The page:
Effect of education on evidence-based care and handling of peripheral intravenous lines

J Clin Nurs. 1999 Sep;8(5):577-85. doi: 10.1046/j.1365-2702.1999.00299.x.


Deficient routines in use, care, handling and documentation of peripheral intravenous vein cannulae (PIV) have previously been reported, and complications have been noted in 50-75% of the patients. The aim of the study was to examine whether specially trained nurses change their actions to decrease complications when using cannulae. The study included 36 nurses assigned to experimental and control groups. The experimental group followed an education programme explaining how to use and take care of a PIV. To evaluate the intervention document analysis, observations and patient interviews were performed in 99 patients with 172 PIVs in situ for less than 24 h. After the education programme, fewer complications, more carefully performed care and handling, and better documentation and information were found in the experimental group. Nurses in the control group followed current routines, which resulted in a greater degree of complications. Education in evidence-based care and handling gives nurses the opportunity to improve their ability to use theoretical knowledge in clinical problems.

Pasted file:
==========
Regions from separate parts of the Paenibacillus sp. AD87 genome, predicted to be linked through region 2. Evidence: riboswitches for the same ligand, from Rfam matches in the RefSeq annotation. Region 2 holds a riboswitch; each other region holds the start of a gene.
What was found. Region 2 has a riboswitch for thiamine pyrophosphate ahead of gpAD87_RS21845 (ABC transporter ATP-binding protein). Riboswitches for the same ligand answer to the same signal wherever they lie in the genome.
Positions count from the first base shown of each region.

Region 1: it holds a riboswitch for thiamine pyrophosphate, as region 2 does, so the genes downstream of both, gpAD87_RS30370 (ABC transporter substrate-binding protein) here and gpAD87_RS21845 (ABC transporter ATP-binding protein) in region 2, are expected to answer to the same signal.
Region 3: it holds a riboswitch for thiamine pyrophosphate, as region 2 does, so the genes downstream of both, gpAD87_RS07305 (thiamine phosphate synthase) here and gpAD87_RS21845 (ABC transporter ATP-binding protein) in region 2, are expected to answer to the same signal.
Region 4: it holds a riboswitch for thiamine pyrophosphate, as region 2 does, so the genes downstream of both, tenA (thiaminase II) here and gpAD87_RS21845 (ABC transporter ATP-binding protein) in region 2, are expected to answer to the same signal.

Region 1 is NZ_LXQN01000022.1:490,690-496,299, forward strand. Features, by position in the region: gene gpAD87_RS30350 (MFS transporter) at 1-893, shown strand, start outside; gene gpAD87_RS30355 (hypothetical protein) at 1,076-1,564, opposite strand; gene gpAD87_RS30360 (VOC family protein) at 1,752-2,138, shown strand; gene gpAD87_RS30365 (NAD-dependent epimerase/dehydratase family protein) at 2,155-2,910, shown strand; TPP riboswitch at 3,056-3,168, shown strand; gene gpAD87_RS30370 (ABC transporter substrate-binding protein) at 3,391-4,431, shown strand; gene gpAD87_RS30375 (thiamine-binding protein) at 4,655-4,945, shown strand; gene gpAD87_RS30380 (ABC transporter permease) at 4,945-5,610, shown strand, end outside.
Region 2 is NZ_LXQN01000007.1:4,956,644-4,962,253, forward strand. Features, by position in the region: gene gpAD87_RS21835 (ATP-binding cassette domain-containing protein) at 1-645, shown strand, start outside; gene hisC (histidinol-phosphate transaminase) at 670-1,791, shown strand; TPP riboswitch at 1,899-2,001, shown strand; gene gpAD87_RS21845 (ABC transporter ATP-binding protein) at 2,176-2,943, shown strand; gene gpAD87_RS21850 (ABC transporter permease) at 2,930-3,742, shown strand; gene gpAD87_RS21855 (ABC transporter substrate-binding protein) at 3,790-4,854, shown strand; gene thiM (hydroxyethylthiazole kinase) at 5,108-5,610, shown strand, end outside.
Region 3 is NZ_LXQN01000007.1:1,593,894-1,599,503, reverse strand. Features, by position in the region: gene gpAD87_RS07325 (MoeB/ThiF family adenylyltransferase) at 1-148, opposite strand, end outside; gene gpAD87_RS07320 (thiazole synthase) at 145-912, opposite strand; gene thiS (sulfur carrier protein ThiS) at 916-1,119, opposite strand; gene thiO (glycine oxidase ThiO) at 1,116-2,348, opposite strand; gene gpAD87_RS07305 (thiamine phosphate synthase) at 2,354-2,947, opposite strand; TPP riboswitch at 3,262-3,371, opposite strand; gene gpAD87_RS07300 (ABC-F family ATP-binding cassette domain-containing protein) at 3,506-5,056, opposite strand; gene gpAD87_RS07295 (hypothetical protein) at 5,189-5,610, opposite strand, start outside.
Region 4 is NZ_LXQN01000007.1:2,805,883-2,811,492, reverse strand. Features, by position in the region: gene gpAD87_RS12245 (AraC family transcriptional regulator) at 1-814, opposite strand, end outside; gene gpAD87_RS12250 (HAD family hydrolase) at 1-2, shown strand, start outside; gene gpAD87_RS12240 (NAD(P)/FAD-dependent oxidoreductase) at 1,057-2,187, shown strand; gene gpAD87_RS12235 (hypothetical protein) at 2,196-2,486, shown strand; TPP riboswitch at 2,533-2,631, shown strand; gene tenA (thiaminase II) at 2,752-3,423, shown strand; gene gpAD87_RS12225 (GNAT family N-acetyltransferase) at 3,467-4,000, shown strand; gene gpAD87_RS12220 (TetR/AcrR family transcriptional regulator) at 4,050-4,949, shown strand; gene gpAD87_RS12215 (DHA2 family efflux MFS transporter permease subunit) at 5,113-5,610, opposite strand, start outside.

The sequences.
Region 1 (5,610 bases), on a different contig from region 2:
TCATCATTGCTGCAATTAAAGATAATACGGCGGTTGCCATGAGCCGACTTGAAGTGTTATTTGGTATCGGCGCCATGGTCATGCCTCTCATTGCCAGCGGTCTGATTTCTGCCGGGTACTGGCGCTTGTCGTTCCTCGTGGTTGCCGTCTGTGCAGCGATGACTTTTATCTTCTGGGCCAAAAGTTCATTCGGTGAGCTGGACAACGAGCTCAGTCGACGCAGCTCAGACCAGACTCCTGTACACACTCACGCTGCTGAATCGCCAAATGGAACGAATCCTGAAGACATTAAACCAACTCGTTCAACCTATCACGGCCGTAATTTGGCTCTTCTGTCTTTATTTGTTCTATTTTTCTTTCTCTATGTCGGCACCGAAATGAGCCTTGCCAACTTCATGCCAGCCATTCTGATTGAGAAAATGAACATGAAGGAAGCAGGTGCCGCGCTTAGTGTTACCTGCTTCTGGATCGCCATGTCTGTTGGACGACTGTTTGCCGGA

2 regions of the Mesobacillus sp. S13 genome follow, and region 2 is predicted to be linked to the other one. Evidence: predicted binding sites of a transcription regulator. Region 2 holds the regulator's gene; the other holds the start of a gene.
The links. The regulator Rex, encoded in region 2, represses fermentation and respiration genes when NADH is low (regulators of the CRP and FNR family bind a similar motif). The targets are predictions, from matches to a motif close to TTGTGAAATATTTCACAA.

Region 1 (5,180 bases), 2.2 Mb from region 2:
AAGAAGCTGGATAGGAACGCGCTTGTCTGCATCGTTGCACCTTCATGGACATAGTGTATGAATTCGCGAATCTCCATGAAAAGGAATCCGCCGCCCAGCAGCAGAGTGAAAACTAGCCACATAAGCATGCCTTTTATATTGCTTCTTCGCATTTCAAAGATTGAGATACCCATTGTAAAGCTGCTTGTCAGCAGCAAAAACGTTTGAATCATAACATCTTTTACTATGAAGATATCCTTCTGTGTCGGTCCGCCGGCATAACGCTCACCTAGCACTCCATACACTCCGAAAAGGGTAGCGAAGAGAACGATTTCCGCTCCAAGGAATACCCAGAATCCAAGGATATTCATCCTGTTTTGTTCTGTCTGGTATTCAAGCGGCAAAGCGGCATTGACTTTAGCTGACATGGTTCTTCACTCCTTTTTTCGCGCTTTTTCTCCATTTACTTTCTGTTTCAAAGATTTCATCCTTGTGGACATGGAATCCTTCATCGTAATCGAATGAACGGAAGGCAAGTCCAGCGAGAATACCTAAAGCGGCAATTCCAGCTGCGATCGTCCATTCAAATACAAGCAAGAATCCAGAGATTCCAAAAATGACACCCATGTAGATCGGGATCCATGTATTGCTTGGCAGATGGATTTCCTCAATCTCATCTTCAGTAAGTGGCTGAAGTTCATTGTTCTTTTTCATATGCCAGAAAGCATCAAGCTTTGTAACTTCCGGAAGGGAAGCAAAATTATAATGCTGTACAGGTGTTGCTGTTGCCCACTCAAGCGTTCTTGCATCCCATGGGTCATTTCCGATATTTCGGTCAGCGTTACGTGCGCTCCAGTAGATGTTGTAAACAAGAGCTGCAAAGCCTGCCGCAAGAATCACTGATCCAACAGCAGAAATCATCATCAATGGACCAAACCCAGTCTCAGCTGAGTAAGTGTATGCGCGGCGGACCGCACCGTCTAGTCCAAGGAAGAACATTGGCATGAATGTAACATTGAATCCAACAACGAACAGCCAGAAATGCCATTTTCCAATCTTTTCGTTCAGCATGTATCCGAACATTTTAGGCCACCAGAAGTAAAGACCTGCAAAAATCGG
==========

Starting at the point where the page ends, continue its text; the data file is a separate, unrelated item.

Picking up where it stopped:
Publication types

  • Clinical Trial
  • Randomized Controlled Trial
  • Research Support, Non-U.S. Gov't

MeSH terms

  • Adult
  • Catheterization, Peripheral / adverse effects
  • Catheterization, Peripheral / nursing*
  • Catheterization, Peripheral / psychology
  • Clinical Competence / standards*
  • Education, Nursing, Continuing / organization & administration*
  • Evidence-Based Medicine*
  • Female
  • Health Knowledge, Attitudes, Practice
  • Humans
  • Inservice Training / organization & administration*
  • Male
  • Nursing Education Research
  • Nursing Records / standards
  • Nursing Staff, Hospital / education*
  • Nursing Staff, Hospital / psychology
  • Patient Satisfaction
  • Program Evaluation
  • Thrombophlebitis / etiology